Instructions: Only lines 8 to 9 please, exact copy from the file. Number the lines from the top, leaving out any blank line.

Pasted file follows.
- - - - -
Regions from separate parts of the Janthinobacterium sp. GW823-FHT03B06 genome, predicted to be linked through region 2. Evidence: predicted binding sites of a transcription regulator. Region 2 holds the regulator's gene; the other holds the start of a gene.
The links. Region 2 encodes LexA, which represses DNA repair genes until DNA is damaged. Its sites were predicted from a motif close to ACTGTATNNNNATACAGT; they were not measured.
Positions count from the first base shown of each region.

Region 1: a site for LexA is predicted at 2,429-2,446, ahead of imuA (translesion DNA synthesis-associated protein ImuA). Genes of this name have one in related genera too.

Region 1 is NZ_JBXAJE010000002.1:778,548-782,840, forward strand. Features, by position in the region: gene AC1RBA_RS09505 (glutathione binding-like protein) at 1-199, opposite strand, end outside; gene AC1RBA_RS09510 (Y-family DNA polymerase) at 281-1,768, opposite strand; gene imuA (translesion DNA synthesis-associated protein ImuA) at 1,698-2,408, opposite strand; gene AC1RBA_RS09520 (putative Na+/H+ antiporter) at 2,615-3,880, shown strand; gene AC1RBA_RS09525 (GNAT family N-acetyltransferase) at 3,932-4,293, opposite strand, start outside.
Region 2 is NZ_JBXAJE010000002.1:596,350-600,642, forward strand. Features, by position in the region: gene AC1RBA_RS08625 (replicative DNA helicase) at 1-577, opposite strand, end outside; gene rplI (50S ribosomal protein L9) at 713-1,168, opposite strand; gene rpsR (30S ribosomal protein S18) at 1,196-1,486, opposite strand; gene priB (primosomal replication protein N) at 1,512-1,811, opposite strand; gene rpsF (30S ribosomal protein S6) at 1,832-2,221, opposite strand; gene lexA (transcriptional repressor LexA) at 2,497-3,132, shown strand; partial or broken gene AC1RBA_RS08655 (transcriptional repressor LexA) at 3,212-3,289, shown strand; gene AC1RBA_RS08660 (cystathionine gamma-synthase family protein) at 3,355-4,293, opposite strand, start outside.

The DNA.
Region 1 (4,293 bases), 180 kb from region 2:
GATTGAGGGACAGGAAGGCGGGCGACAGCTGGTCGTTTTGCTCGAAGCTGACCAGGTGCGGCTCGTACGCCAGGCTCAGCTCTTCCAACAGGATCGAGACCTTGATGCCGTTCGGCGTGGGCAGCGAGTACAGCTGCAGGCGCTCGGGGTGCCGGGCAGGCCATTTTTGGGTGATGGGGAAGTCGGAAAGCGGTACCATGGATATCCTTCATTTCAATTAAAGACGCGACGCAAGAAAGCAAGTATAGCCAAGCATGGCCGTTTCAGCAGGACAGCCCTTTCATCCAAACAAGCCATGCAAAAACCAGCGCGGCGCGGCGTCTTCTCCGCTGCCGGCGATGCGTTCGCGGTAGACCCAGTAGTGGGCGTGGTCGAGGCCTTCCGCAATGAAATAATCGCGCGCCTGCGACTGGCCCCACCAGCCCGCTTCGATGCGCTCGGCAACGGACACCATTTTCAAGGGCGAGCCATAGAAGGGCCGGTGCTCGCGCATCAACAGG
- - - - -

Region 1 (4,293 bases), 180 kb from region 2:
GATTGAGGGACAGGAAGGCGGGCGACAGCTGGTCGTTTTGCTCGAAGCTGACCAGGTGCGGCTCGTACGCCAGGCTCAGCTCTTCCAACAGGATCGAGACCTTGATGCCGTTCGGCGTGGGCAGCGAGTACAGCTGCAGGCGCTCGGGGTGCCGGGCAGGCCATTTTTGGGTGATGGGGAAGTCGGAAAGCGGTACCATGGATATCCTTCATTTCAATTAAAGACGCGACGCAAGAAAGCAAGTATAGCCAAGCATGGCCGTTTCAGCAGGACAGCCCTTTCATCCAAACAAGCCATGCAAAAACCAGCGCGGCGCGGCGTCTTCTCCGCTGCCGGCGATGCGTTCGCGGTAGACCCAGTAGTGGGCGTGGTCGAGGCCTTCCGCAATGAAATAATCGCGCGCCTGCGACTGGCCCCACCAGCCCGCTTCGATGCGCTCGGCAACGGACACCATTTTCAAGGGCGAGCCATAGAAGGGCCGGTGCTCGCGCATCAACAGG